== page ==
Software metrics primarily useful as negative indicators?

Dear Readers –


I was thinking about metrics, and it occurred to me that most of the metrics we commonly use in the industry are really good as negative indicators of quality, efficiency, testing, etc. but lousy positive indicators.  That is, most software metrics are really good at telling you when something is wrong with your project, but they don’t give you much assurance that the project is actually on the right track.  (I’m sure someone else has already thought of this, but I figured I’d pass on my random though nonetheless.)


Code coverage is a classic example.  Code coverage can be viewed as a measure of what you’re not testing.  I.e. if I have 60% code coverage then I know that 40% of my code is not being tested at all.  However, the 60% code coverage gives me no assurance that the testing of that 60% is actually any good, because there can of course be a vast combination of different code paths through any piece of complex code.


Bug numbers are another example.  A high rate of reported bugs is clearly a sign that something is amiss.  However, a low rate of reported bugs doesn’t necessarily mean you’re on track.  What if your QA team is off writing documents and not testing the product?  In that case a low rate of reported bugs is simply reflecting a lack of testing activity.  Similarly, a very low rate of bug fixing is often (though not always) a sign that something is amiss.  However, a high rate of bug fixing is not comforting – it may simply reflect that devs are rushing work in order to make the #’s look good.


Code complexity is another example.  High code complexity is generally a bad sign for your code’s maintainability (with the exception of some specific code patterns like a parsing or message handling function).  However, low code complexity doesn’t mean that your code is necessarily “good” in any other respect.  It could be utter trash, broken up into small functions.


Conformance of work estimates to actual time spent is another one.  If the actual time spent on a task is way longer (or shorter) than the estimate, that tells you that your estimation process is not very accurate.  However, if someone’s actual time spent on a task always closely jives with their estimates, that’s really not very comforting unless you’re absolutely, positively sure that no other aspect of their work has been compromised as a result (i.e. there’s no “distortion” as Robert D. Austin calls it in his excellent book Measuring and Managing Performance in Organizations, which I highly recommend to anyone interested in metrics).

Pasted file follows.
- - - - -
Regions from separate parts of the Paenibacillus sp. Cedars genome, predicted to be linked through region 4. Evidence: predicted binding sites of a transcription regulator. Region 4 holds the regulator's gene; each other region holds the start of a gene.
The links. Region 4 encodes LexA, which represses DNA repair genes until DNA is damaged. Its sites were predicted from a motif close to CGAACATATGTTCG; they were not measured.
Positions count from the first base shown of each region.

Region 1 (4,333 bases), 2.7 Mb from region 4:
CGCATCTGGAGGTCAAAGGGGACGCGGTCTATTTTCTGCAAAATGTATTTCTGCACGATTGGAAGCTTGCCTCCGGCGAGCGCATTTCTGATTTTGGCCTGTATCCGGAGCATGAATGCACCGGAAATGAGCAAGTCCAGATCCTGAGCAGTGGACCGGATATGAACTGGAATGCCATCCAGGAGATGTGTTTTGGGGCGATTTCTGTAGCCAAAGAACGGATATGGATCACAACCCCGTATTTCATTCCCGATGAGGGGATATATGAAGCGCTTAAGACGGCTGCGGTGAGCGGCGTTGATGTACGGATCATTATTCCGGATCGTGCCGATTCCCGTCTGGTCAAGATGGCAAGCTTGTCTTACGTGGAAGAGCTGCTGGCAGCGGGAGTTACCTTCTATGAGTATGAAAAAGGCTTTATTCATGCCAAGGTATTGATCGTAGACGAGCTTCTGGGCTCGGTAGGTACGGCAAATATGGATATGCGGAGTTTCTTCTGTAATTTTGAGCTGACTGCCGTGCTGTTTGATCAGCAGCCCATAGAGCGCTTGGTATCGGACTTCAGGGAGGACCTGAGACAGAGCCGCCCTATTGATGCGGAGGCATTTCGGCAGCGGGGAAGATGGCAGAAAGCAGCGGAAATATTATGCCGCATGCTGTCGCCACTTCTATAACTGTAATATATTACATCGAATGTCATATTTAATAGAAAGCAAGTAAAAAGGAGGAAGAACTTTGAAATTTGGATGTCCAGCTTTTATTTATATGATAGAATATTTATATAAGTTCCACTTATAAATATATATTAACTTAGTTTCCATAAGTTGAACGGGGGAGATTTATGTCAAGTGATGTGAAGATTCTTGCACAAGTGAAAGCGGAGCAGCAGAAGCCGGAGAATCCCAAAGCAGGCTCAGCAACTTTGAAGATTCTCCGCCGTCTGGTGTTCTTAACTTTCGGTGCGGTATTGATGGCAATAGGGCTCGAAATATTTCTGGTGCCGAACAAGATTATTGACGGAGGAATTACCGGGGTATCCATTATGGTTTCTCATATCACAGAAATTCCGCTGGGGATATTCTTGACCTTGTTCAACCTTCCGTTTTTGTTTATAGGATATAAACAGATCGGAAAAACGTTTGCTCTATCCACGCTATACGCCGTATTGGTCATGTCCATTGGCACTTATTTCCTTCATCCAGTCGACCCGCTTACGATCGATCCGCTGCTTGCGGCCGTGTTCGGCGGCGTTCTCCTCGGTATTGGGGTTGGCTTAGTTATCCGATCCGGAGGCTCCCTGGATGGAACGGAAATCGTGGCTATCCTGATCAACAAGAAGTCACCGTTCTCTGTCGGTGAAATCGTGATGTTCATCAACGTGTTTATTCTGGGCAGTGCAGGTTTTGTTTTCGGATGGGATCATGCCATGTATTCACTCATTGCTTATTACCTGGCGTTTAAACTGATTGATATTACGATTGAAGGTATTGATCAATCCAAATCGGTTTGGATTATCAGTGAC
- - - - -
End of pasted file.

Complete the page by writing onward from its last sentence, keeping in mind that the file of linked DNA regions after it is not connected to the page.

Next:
By these comments I don’t mean to bash these metrics – they are very useful as a way of identifying potential problems and fixing them.  But they have to be viewed as specialized indicators, not numbers to be mindlessly met.  Most software metrics make great gauges but lousy controls.


Over & out!



Comments (4)

  1. You are absolutely right. It is due to this fact that so many methodology presentations sound like hot air to me. CMMI level 5 will give you a productivity increase of up to 300% and a decrease in bugs down to about 30%, I was told recently. I did not bother to ask, but exactly how can you know? What metric could you possibly use that is of any real value?

    However, I have started to meter some of the projects that I work on just for the fun of it. I am currently using a simple tool I found called Source Monitor ( which seems nice but quite as thorough as I would have liked. What it does right though, is making it easy to keep track of time, which I hope will allow me to see tendencies. Whether or not these will correlate with my general feelings for the projects, time will tell.

  2. It all depends on the maturity of your development organisation. When you start using metrics at the end of your development they indeed are negative indicators. However when you measure throughout your whole process you can use the measurements as leading indicators and identify problems earlier with less impact on the schedule and better final quality. For example with code reading you can maybe detect some modules with a higher defect density. As a result you can adapt your effort for later testing and integrating these modules, or when it is worse you can even decide to redesign a module.

    When organisations start using metrics for their developments they typically go through an evolution: from project to product to process metrics, from post-release to in-process metrics, from status metrics to prediction & control metrics, from univariable to multivariable, from implicit to explicit models.

  3. Teemu Vesala says:

    It’s better to know as early as possible that you are off the track than know it when customer tells you that you were out from the track.

    I see metrics as predictive items. Customers hopefully start to make measurable quality requirements one day. And at that day we have to be able to predict the quality thru the development. Earlier we have the measurement program going, better we can answer for customer how much their required quality costs.

    (Btw… my blog is about software quality & metrics, but unfortunately it’s in Finnish.)